Can a pill cure obesity? That’s exactly what a new drug developed by the pharmaceutical company, Eli Lilly, seems to be doing. The once-a-week medicine, called Tirzepatide, reduces food intake and increases energy expenditure, leading to up to 24 kg weight loss after a year.
Although experts say that the findings are amazing and may lead to a reduction in the rates of bariatric surgery – weight loss surgeries that modify the digestive tract to allow lower intake of calories – it is not a magic pill. It is not meant for shedding the few extra kilos that you have been working on for years.
Not an OTC pill
“It is not an over-the-counter pill that you can pop. It is not meant for the general population. It is only meant for people with conditions such as obesity, diabetes, hypertension, cardiovascular disease, dyslipidaemia etc,” said Dr (Prof) Surendra Kumar, advisor in the department of endocrinology and metabolism at Sir Ganga Ram Hospital.
Subscriber Only Stories
The study span and results
The trial conducted by the company is yet to be published in a peer-reviewed journal but included 2,539 people across nine countries. One-fourth of the trial participants received a placebo (a compound with no therapeutic agent), with the three other groups receiving 5mg, 10mg, and 15mg of the medicine. After 72 weeks of treatment, the study found that participants lost 16 per cent or an average 16 kg of weight with 5mg, 21.4 per cent or 22kg of weight with 10 mg, and 22.5 per cent or 24 kg of weight with 15 mg of the medicine.
Almost 96 per cent of the people on the two higher doses of the medicine achieved at least five per cent reduction in their body weight as compared to only 28 per cent people in the group that received the placebo, according to results of the study released by Eli Lilly. If the 20 per cent body weight reduction mark was looked at, 55 per cent of those on 10 mg of the drug and 63 per cent of those on 15 mg of the drug were able to achieve it as compared to 1.3 per cent of the people in the placebo group. At baseline, the people enrolled for the study weighed 105 kg but weren’t diabetics.
A person is considered to be obese when their body mass index – a ratio of weight to height – is 30 or more. Those with a BMI of 25 to 30 are considered to be over-weight, with 18.5 to 25 being the normal range.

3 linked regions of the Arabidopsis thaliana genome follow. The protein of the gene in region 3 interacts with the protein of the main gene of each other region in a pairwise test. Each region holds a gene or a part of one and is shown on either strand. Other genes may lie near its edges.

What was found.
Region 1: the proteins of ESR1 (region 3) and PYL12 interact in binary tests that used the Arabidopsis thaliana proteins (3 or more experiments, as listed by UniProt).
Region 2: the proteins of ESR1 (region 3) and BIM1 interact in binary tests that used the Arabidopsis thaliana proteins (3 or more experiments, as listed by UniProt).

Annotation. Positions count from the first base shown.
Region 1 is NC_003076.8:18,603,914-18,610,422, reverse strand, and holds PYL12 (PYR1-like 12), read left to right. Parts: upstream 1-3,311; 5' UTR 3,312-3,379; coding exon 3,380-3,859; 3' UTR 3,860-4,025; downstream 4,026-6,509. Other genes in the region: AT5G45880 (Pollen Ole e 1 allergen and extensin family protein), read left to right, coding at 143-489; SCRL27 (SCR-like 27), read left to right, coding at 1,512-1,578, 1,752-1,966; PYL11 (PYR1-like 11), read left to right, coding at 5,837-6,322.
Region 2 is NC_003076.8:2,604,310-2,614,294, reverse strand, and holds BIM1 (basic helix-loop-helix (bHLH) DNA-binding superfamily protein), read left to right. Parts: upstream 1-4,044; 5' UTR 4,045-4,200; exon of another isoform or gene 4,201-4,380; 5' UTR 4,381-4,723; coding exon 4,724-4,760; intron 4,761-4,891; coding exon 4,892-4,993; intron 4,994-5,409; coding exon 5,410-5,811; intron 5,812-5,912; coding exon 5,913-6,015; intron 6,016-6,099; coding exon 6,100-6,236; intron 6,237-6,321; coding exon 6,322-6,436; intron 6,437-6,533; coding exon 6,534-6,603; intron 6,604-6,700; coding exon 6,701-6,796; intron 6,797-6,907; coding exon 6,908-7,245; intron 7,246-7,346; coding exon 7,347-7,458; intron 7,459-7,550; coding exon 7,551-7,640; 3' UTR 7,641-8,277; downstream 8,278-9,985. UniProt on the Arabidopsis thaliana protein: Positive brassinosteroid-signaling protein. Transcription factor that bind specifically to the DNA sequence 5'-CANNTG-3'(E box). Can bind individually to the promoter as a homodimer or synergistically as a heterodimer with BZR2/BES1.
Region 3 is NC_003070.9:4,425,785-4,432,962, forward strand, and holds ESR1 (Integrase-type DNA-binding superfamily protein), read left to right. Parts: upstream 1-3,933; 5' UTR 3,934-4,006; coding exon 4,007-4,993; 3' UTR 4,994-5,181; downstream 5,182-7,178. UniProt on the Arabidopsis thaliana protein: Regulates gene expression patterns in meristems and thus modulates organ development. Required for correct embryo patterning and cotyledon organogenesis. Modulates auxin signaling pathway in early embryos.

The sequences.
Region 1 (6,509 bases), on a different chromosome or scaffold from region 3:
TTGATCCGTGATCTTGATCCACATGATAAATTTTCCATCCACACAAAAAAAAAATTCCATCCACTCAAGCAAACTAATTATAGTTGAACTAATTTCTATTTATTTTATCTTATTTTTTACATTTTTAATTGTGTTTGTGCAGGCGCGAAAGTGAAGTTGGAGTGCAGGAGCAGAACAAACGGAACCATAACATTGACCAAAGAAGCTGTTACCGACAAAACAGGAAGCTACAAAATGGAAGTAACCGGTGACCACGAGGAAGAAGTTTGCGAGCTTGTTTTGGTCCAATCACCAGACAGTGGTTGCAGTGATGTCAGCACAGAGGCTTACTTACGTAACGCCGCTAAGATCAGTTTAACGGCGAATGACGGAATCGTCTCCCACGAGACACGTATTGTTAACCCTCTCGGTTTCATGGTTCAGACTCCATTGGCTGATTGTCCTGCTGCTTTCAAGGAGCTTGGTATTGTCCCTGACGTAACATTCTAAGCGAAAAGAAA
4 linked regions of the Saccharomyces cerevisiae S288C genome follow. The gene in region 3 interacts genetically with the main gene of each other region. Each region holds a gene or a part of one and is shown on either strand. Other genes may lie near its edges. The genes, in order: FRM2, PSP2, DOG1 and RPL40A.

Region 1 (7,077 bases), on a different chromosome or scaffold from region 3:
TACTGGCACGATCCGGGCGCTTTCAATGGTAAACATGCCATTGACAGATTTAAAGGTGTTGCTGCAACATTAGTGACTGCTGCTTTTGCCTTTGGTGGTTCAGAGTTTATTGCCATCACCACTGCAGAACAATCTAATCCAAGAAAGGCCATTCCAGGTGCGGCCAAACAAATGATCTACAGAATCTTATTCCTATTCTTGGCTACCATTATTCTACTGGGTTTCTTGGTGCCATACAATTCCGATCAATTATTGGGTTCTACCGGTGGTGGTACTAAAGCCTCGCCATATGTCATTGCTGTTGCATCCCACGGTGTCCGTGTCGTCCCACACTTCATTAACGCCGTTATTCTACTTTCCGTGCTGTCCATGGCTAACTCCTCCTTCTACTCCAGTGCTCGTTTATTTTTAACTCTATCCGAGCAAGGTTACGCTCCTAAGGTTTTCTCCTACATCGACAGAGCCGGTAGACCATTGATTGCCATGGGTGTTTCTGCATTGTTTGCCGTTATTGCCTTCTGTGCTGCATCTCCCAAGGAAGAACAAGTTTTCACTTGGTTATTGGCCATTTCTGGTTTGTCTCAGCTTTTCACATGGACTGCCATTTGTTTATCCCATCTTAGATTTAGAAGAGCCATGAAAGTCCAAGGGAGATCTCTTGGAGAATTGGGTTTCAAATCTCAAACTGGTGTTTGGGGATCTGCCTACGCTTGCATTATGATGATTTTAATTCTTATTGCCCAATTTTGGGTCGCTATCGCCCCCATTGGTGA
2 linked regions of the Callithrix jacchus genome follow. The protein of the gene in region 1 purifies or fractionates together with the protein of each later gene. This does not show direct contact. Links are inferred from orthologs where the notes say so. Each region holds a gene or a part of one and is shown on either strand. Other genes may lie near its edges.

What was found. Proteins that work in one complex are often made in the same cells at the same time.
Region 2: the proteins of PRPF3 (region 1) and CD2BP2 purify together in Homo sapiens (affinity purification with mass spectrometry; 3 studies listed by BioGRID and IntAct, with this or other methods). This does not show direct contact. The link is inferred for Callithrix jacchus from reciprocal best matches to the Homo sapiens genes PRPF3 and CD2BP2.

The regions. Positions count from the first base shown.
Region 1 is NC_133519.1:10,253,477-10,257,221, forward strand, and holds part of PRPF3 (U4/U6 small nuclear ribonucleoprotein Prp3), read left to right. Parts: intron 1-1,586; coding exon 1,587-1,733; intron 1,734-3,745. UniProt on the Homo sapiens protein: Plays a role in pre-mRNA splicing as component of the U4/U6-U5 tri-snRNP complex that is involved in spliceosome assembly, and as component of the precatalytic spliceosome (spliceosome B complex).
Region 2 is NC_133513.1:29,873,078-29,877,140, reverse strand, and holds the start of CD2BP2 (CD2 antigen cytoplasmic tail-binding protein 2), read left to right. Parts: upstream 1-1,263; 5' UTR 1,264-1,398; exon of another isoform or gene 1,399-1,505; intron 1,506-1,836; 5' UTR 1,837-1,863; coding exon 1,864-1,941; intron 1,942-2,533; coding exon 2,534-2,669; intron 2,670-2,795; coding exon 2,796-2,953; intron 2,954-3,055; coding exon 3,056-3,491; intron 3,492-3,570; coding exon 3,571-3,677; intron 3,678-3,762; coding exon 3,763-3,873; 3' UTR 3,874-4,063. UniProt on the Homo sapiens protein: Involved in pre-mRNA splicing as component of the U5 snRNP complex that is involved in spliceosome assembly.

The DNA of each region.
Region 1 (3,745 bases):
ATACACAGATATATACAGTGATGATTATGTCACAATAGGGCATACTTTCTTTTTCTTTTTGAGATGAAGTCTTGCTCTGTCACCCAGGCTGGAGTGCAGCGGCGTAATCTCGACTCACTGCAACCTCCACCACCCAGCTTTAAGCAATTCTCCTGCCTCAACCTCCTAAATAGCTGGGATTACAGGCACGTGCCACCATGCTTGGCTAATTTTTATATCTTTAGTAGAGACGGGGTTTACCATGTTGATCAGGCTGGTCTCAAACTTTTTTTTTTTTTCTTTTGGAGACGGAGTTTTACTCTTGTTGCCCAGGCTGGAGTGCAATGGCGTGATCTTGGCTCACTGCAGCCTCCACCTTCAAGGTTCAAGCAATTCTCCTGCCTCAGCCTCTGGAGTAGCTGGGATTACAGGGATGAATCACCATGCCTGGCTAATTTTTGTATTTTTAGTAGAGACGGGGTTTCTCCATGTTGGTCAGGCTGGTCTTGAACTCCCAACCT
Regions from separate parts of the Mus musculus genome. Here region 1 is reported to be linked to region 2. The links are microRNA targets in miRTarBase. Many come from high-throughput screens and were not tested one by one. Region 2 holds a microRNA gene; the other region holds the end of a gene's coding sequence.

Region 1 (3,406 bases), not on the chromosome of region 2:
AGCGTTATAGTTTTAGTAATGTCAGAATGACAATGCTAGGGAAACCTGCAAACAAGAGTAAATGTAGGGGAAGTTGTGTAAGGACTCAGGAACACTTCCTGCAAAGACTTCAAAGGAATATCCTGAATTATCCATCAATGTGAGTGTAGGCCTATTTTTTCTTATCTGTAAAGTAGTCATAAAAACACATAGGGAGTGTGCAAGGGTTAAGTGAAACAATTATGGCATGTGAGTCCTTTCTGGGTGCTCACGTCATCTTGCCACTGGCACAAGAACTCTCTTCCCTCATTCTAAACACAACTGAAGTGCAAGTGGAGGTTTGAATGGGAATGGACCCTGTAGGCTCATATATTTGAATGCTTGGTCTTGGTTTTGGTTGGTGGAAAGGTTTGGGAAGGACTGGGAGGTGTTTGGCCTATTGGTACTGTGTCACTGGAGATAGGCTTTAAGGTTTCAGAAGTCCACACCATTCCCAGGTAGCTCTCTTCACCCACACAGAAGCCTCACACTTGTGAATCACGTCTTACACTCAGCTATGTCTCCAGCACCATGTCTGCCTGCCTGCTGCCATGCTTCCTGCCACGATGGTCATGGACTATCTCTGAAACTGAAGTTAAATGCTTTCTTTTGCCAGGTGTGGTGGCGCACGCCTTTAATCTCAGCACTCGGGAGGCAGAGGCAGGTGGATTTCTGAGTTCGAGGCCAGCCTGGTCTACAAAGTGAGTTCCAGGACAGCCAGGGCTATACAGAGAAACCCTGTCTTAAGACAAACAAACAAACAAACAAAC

Patients who were pre-diabetic at the beginning of the study will be followed up for two more years on treatment to see whether the reduction in the weight impacted their progress in Type-2 diabetes after three years of treatment. Type-2 diabetes is a condition where the body either produces less or resists insulin, which is needed for controlling blood sugar levels. Obesity is linked to a higher risk of Type-2 diabetes.
“This is essentially a diabetes drug and there are a number of drugs of similar class available for the last 10 years. Some of these drugs were also used for weight-loss in Western countries. But this one leads to nearly 15 per cent loss in weight, which is very, very high. This level hasn’t been seen with the other drugs,” said Dr Anoop Misra, executive chairman and director, diabetes and endocrinology, Fortis C-DOC Hospital.
“The drug works by decreasing appetite, altering some hormones, slowing the intestinal movement. It does four to five things. This is just a smidge less effective than bariatric surgery now. Some people are saying that rates of bariatric surgery will go down once this drug becomes available,” he added.
Watch out for checks in India?
However, he added some caveats.
“This drug is not available in India at present. Whenever it becomes available, it is likely to be very expensive. And, it will not be completely without side effects. More importantly, we have to wait and see whether the drug gets approved for diabetes or obesity in India – It is likely to be approved for diabetes first. Having said that, it is a very promising drug,” said Misra. India is known as the diabetes capital, with an estimated 77 million living with the condition in the country.